Medical and psychological treatment records from services provided by the institution are excluded from the definition of a student’s education record when the disclosure is made for purposes of treatment. However, when disclosure is necessary for purposes other than treatment, the records are no longer excluded from the definition of “education records” and are subject to all FERPA requirements.4 Therefore, should an institution need to disclose information in the student’s treatment record for purposes other than treatment, the disclosure must fall under one of the exceptions to written consent under 34 CFR § 99.31(a).5
Personal Knowledge or Observation
FERPA only applies to a student’s education record, so disclosing personal knowledge or observations about a student is not restricted by FERPA. For example, if a student tells his resident advisor that he or she was diagnosed with a highly contagious illness, the institution could notify the student’s roommate and others who may have been in close contact with the student to urge them to seek the appropriate care. If an employee observes a student engaging in erratic behavior or overhears a student making threatening comments, that employee may disclose the information to a resident or academic advisor, student health service providers, the police, and others as necessary. Institutions that have threat assessment teams will likely want to make them the initial focus of such disclosures, as they typically will be best equipped to assess the situation and determine how to handle it.6 Threat assessment teams may include employees as well as relevant community members, such as police officers. Team members may be given information even before there has been a determination that any kind of threat or emergency actually exists precisely so that they can help determine whether there is a threat to health and safety that would justify invoking that exception.7
Missing Students and Confidential Contact Information
During the course of a missing student investigation, information from the student’s education record, including contact information, may be disclosed to appropriate parties. In addition, the Clery Act allows students to register confidential emergency contact information. However, unlike contact information that is protected by FERPA and subject to disclosure during an emergency, this emergency contact information is protected against disclosure beyond authorized personnel and law enforcement officers. Therefore, during a missing persons investigation, the contact information contained in a student’s record and the confidential contact information provided pursuant to Clery are subject to different disclosure provisions.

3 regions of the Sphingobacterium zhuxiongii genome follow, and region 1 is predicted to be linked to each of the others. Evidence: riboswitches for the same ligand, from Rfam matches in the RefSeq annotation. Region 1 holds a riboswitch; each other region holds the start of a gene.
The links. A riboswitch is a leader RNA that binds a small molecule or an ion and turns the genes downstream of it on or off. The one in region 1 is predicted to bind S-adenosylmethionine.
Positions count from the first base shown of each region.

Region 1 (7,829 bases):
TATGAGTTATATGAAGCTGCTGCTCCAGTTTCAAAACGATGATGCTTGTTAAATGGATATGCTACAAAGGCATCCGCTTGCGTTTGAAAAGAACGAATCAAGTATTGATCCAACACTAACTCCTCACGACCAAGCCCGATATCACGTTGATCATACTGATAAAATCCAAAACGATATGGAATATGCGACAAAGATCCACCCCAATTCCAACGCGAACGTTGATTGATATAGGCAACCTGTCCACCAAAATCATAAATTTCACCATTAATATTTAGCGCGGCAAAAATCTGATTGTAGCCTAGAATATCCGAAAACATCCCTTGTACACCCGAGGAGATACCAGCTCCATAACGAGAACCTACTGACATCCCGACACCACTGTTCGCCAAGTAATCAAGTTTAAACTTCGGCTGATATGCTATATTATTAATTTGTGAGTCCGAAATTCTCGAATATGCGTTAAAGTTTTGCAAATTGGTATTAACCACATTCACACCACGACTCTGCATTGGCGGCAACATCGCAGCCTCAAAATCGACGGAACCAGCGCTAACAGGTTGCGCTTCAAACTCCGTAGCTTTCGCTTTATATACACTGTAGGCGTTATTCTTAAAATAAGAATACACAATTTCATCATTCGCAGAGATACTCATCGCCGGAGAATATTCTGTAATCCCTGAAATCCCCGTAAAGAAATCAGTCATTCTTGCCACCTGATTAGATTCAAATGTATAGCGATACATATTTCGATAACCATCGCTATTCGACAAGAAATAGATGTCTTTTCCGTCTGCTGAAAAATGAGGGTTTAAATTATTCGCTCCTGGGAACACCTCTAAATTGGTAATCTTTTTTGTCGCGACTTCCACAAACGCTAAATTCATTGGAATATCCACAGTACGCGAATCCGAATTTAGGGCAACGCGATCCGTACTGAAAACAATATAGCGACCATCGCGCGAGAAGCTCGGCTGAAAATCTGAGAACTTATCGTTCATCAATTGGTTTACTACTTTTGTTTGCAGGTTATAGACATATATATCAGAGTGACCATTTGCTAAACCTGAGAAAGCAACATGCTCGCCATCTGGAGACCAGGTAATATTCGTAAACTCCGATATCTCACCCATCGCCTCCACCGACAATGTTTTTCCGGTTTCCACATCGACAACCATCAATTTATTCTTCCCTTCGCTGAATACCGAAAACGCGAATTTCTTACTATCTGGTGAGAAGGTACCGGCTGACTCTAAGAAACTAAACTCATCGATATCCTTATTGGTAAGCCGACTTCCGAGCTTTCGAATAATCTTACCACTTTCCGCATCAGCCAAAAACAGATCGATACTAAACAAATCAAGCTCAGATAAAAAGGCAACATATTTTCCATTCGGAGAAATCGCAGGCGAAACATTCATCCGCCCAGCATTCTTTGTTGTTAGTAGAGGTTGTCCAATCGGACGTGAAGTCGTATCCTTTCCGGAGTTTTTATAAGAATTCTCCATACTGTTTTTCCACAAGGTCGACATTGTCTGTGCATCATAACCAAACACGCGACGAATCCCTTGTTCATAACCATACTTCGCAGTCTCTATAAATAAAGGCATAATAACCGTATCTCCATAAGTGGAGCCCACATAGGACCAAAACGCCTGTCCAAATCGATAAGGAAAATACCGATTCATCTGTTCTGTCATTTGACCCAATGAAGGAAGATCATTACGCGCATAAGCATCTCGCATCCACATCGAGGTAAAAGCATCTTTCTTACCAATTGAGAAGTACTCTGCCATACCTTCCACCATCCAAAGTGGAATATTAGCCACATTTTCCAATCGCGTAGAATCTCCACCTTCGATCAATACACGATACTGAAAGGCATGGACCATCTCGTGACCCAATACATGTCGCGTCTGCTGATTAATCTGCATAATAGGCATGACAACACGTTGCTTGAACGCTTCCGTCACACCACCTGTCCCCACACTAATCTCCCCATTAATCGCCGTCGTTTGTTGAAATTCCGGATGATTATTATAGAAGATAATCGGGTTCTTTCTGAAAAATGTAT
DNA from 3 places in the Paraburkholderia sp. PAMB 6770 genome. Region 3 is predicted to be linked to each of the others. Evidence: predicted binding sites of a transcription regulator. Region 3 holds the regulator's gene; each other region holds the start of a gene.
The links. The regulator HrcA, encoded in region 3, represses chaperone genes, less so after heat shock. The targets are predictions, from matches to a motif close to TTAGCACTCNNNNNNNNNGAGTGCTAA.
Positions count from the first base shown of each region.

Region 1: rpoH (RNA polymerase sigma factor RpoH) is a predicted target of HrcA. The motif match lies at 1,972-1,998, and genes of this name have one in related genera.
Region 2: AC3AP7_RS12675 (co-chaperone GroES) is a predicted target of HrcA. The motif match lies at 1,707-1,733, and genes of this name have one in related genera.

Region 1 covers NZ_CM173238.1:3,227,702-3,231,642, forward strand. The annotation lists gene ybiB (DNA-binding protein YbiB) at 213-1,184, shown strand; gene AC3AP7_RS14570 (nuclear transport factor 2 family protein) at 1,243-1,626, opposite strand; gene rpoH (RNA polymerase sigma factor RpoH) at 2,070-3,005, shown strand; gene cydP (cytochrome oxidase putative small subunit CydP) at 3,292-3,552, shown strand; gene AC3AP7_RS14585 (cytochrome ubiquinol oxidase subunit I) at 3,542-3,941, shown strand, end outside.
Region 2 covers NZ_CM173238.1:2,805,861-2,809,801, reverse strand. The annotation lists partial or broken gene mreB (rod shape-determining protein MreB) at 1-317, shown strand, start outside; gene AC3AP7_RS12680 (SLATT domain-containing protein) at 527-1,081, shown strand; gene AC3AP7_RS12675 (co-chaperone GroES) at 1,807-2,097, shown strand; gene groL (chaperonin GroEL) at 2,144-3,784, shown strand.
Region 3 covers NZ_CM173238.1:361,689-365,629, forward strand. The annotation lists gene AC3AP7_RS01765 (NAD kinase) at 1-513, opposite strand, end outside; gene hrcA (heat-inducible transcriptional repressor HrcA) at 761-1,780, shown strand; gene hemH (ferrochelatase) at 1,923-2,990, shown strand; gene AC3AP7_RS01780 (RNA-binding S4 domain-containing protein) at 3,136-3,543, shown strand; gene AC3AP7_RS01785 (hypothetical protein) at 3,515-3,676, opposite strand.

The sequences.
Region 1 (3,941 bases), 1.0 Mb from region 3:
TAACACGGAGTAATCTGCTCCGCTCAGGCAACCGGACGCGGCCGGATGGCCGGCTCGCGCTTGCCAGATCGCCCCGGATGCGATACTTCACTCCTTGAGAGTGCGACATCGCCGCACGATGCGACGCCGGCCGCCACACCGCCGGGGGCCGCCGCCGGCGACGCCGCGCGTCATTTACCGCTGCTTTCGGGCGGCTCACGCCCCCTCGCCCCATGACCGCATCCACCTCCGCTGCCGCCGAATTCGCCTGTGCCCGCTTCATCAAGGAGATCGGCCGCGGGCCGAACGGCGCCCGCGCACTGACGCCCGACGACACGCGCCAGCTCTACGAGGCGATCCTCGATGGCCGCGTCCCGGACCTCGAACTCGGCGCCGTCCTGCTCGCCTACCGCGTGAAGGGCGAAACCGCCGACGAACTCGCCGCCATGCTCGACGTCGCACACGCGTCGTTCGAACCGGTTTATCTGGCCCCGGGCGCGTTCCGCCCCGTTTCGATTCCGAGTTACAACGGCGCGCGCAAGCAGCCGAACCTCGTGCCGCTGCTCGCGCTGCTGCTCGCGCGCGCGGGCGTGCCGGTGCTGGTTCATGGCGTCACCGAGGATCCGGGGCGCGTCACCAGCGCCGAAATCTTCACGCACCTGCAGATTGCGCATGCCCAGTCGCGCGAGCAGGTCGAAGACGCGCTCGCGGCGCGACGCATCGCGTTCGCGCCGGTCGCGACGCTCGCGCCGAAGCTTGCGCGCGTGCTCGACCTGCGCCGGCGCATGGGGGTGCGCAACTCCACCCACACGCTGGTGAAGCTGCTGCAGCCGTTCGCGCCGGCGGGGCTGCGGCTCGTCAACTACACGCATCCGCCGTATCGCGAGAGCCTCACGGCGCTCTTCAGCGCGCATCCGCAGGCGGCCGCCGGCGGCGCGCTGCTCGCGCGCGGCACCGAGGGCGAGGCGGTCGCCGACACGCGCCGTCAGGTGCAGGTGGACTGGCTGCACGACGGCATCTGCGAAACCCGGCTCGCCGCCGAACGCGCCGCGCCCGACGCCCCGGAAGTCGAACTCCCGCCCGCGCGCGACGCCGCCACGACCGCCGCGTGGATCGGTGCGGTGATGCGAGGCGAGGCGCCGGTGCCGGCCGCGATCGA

Institutions can take comfort knowing that there is no real tension or conflict between FERPA and the Clery Act, and that various exceptions to FERPA specifically allow for compliance with the Clery Act’s requirements during an emergency. Because of the significant deference afforded to campuses, colleges and universities can and should focus their efforts on complying with the emergency notification provision of the Clery Act and taking other actions consistent with state and federal laws to prevent or minimize a crisis.
Ada Meloy is general counsel of ACE. She acknowledges the contributions of Sharone Pasternak, a law student at Washington University in St. Louis, to the preparation of this article.
1 Certain records, such as a student’s treatment record or law enforcement record, do not implicate FERPA, but are protected by other confidentiality laws.
2 The health or safety exception is one of approximately 17 exceptions to FERPA.
3 It should be noted that there may be other reasons besides FERPA not to release personally identifiable information, such as concern over possible libel and defamation claims. This is similar to the police practice of not releasing the name of a suspect in many cases.
4 Most such information will be subject to state medical confidentiality requirements that will preclude its disclosure even if such disclosure would not violate FERPA.
5 Lists conditions where prior consent is not needed, including health or safety emergency.
6 For more information on establishing a threat assessment team, see http://ed.gov/admins/lead/safety/edpicks
7 Institutions may disclose personally identifiable information to threat assessment team members who are not employees provided they qualify as “school officials” with “legitimate education interests” under § 99.31(a)(1)(i)(B) of FERPA.